Since 1989, we have led a collaborative research programme on the ecology of the population of over 200 bottlenose dolphins that occur along the east coast of Scotland.
This work is based upon repeat observations of individually recognisable dolphins, providing data for a range of studies on abundance, reproduction, survival, social structure and even epidemiology. These studies have been complemented by land-based and passive acoustic studies centred around the tidal narrows within the inner Moray Firth.
A key aim of our work is to support conservation programmes for this and other coastal dolphin populations. The Moray Firth Special Area of Conservation was designated to protect bottlenose dolphins, and the University of Aberdeen is contracted by NatureScot to make regular status assessments as part of the UK's Natura 2000 monitoring programme.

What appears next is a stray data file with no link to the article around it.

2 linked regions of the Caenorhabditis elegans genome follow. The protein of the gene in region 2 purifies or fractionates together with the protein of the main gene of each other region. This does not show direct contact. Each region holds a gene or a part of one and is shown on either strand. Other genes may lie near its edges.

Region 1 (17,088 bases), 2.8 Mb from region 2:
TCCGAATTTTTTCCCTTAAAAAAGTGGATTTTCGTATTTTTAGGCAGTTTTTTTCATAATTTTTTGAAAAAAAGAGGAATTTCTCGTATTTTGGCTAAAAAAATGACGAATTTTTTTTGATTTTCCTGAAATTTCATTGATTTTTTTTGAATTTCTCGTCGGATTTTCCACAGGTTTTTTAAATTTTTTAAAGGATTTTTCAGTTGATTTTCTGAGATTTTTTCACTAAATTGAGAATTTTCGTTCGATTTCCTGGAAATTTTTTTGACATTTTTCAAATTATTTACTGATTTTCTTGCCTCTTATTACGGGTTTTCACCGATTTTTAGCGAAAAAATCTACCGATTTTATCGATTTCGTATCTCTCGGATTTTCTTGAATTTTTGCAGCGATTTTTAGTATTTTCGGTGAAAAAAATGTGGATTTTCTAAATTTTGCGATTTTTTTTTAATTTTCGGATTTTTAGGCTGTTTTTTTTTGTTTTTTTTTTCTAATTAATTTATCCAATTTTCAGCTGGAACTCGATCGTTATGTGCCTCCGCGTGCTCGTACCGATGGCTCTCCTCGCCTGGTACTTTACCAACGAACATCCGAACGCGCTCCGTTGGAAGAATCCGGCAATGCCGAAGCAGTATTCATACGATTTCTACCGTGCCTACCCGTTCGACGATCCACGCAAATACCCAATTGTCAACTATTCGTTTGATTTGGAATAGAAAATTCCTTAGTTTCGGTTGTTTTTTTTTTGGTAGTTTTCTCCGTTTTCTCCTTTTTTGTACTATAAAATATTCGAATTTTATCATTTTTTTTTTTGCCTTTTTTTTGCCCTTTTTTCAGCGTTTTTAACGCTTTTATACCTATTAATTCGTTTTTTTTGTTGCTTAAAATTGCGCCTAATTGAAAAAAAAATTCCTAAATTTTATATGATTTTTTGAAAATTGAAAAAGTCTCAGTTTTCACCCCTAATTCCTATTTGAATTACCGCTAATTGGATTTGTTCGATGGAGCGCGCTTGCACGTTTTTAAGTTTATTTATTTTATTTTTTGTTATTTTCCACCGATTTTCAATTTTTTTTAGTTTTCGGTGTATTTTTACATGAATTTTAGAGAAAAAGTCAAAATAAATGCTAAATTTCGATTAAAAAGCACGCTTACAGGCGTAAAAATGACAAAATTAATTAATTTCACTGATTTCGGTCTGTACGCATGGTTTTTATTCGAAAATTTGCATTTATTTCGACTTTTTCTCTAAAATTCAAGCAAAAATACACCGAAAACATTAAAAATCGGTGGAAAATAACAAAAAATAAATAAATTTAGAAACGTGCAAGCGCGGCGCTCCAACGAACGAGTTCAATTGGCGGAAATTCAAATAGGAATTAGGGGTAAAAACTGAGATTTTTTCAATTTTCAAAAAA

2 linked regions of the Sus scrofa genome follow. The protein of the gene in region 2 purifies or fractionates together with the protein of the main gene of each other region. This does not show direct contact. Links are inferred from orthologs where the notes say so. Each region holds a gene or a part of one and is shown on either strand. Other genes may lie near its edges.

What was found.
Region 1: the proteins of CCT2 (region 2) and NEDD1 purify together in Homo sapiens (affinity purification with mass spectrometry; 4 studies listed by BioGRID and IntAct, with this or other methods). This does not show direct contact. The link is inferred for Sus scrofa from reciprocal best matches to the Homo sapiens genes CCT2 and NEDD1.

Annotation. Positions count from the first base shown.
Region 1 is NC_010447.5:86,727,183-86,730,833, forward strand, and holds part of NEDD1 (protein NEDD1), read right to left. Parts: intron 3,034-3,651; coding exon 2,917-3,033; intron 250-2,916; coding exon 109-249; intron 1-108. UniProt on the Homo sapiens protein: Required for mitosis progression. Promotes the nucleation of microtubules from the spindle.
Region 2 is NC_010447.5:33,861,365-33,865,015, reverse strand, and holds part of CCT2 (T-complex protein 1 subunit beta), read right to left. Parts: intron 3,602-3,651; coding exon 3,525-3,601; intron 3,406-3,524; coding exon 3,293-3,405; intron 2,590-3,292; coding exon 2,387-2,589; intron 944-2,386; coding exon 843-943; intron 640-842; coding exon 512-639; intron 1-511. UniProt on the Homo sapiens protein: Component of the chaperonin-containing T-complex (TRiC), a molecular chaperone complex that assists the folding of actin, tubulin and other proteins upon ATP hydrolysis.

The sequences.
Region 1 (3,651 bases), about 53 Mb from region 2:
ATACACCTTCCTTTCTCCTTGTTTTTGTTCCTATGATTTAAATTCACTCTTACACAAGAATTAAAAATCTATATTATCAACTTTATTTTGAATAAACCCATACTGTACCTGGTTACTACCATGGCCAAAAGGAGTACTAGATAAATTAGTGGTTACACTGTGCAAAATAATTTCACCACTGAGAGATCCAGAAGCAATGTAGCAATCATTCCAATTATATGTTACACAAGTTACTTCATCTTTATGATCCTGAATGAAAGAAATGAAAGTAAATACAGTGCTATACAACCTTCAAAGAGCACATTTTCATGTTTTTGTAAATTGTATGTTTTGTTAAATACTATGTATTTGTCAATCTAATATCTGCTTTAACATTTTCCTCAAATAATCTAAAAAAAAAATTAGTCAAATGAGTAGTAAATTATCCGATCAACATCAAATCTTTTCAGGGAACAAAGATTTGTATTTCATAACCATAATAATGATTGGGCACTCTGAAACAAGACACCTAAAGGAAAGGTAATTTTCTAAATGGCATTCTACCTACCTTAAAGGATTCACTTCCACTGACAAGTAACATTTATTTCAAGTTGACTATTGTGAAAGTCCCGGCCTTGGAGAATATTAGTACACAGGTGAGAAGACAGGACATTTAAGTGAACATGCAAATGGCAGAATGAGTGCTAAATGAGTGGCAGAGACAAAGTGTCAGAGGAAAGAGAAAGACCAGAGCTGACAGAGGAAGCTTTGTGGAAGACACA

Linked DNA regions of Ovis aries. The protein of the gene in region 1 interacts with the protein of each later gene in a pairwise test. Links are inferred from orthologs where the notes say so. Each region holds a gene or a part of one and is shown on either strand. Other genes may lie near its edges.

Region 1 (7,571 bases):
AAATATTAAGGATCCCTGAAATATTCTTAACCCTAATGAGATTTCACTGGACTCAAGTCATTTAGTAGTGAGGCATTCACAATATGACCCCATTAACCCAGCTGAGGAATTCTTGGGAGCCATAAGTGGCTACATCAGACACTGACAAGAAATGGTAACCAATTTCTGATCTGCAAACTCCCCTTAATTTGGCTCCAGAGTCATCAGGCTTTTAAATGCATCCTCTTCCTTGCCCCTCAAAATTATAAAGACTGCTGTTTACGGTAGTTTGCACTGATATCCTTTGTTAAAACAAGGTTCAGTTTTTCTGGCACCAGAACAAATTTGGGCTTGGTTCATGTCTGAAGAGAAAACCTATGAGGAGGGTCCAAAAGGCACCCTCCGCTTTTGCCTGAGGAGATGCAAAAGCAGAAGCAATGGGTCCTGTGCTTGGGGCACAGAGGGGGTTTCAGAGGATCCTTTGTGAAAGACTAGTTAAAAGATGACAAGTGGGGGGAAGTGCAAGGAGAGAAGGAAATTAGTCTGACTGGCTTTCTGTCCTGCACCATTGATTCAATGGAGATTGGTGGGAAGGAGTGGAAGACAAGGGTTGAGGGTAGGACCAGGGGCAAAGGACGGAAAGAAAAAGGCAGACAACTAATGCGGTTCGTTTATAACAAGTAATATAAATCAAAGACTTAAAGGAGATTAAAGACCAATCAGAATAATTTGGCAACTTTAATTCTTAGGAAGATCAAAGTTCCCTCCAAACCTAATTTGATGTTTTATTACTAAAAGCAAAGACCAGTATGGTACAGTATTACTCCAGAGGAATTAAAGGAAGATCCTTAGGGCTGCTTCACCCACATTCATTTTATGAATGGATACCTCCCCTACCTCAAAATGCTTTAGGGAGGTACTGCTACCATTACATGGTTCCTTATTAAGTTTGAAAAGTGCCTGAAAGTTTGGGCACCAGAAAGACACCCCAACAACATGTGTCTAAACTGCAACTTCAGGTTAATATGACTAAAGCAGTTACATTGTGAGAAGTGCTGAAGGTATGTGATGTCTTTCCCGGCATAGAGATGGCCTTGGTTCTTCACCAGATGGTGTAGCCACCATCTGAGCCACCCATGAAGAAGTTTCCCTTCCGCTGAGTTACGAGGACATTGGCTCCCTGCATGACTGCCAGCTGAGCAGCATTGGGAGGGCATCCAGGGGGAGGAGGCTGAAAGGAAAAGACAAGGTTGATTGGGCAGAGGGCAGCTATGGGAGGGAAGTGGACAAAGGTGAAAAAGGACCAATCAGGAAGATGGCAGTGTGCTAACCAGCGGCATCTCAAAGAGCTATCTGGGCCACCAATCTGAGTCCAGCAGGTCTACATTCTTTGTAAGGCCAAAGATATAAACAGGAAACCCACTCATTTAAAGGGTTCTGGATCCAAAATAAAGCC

Cheney, B.J., Thompson, P.M. & Cordes, L.S. (2019) Increasing trends in fecundity and calf survival of bottlenose dolphins in a marine protected area. Scientific Reports, 9.
Fernandez-Betelu, O., Graham, I.M., Brookes, K.L., Cheney, B.J., Barton, T.R., Thompson, P.M. (2021) Far-field effects of impulsive noise on coastal bottlenose dolphins. Frontiers in Marine Science 8
And you can check out the video to see an example of how we match the changing nicks and tooth rakes of dolphins through time.